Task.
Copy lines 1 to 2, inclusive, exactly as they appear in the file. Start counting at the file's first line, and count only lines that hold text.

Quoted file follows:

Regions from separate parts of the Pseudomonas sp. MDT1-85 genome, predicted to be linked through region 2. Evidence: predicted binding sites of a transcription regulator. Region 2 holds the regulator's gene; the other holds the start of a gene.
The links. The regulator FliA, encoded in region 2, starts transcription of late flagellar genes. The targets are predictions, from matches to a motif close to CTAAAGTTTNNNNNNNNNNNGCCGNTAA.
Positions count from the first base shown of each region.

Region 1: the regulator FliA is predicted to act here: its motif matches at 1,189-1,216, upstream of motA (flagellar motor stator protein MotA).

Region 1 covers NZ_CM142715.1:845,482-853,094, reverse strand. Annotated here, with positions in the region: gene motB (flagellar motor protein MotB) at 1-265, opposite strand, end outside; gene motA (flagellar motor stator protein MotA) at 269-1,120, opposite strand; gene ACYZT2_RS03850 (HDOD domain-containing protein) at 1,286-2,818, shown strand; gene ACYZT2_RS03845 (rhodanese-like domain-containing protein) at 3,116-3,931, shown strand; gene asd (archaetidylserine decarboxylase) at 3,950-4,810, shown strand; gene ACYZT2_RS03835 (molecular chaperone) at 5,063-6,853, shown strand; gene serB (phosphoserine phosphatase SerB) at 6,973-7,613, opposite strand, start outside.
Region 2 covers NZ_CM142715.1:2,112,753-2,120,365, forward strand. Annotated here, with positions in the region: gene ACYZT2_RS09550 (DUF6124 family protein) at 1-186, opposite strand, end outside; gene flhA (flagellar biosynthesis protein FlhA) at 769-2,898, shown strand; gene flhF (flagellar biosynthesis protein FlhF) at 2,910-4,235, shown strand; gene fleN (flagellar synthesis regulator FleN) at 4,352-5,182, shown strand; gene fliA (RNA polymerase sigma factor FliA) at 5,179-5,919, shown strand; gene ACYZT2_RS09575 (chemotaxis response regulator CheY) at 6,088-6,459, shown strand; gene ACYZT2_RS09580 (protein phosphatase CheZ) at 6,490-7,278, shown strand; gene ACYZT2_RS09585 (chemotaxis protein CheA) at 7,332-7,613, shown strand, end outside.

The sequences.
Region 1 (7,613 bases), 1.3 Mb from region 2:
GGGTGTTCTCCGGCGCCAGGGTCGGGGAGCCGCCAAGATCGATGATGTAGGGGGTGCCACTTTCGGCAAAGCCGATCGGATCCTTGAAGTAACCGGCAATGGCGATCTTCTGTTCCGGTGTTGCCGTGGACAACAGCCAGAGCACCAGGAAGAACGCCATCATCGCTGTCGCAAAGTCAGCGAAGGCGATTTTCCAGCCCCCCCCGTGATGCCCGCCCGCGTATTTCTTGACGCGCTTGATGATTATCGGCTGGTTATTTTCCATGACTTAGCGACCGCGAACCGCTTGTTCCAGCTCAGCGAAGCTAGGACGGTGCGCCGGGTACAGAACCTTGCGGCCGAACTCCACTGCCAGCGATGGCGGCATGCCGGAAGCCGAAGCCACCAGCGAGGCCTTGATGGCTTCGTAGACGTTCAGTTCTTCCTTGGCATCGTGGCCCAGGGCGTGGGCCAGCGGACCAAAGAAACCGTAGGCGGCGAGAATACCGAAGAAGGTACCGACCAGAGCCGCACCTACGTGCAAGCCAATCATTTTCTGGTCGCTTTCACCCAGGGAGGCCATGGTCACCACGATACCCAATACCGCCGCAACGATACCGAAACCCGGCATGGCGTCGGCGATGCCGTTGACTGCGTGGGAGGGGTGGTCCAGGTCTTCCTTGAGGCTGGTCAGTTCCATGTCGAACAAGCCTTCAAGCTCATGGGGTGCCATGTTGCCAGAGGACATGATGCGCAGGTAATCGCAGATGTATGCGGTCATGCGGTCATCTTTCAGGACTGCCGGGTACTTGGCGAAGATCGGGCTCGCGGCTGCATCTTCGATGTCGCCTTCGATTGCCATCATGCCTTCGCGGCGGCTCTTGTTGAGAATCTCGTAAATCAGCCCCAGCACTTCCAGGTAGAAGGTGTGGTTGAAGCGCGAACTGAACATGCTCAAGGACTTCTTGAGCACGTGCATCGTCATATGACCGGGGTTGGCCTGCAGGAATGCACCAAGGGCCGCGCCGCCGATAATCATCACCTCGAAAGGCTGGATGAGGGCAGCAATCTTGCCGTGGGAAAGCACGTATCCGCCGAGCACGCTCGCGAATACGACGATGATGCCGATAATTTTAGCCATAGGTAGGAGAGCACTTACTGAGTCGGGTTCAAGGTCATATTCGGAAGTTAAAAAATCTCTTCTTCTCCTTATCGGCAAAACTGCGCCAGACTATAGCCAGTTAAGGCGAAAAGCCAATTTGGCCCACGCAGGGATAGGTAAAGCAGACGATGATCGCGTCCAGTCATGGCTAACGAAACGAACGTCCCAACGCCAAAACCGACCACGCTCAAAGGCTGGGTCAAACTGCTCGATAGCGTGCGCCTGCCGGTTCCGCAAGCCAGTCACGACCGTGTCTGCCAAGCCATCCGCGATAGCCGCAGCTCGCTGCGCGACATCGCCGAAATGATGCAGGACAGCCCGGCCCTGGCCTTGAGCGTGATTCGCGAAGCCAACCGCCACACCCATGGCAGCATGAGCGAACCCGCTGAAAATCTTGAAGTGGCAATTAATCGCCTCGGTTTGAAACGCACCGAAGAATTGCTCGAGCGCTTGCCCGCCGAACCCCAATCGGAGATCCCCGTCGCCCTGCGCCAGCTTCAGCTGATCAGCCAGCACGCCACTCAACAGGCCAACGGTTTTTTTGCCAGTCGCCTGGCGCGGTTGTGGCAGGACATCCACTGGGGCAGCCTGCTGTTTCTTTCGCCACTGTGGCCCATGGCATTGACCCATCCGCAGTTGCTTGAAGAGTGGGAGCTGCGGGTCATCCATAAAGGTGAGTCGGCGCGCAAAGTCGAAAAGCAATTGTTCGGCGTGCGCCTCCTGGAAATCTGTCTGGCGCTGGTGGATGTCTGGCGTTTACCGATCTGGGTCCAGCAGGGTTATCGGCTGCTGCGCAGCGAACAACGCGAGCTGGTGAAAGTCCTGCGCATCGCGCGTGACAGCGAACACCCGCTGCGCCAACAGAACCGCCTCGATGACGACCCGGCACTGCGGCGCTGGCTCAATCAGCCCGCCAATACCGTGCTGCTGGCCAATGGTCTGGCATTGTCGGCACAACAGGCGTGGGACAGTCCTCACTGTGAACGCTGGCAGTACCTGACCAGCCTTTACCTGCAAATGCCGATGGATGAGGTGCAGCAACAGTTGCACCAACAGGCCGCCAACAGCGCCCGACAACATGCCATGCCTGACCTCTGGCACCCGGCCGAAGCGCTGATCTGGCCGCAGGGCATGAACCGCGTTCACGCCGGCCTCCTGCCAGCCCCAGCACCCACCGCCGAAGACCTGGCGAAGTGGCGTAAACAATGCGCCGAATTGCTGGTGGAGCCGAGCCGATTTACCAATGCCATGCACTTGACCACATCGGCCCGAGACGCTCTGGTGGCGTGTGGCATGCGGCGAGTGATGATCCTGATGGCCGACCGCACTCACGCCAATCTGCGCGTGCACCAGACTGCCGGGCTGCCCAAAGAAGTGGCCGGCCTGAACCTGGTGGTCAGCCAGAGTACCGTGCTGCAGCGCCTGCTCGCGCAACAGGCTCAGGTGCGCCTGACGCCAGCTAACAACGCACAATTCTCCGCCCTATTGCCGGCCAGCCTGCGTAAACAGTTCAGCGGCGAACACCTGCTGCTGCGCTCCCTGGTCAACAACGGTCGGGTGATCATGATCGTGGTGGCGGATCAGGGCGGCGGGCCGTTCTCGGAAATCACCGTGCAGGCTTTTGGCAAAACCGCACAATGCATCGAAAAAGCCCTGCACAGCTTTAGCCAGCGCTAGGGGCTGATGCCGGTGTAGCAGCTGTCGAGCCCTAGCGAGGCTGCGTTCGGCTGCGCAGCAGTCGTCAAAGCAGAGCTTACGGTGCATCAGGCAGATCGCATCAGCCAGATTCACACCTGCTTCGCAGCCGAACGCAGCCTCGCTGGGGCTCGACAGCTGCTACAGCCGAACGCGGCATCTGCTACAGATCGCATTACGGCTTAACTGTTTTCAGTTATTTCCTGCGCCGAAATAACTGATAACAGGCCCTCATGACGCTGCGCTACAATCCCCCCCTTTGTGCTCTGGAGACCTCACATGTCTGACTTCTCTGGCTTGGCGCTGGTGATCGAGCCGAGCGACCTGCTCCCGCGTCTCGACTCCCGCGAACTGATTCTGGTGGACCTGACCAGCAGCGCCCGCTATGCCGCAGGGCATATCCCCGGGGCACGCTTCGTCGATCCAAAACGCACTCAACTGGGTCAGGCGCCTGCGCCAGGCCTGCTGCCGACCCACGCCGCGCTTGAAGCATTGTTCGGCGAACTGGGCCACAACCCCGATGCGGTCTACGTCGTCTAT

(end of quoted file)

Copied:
Regions from separate parts of the Pseudomonas sp. MDT1-85 genome, predicted to be linked through region 2. Evidence: predicted binding sites of a transcription regulator. Region 2 holds the regulator's gene; the other holds the start of a gene.
The links. The regulator FliA, encoded in region 2, starts transcription of late flagellar genes. The targets are predictions, from matches to a motif close to CTAAAGTTTNNNNNNNNNNNGCCGNTAA.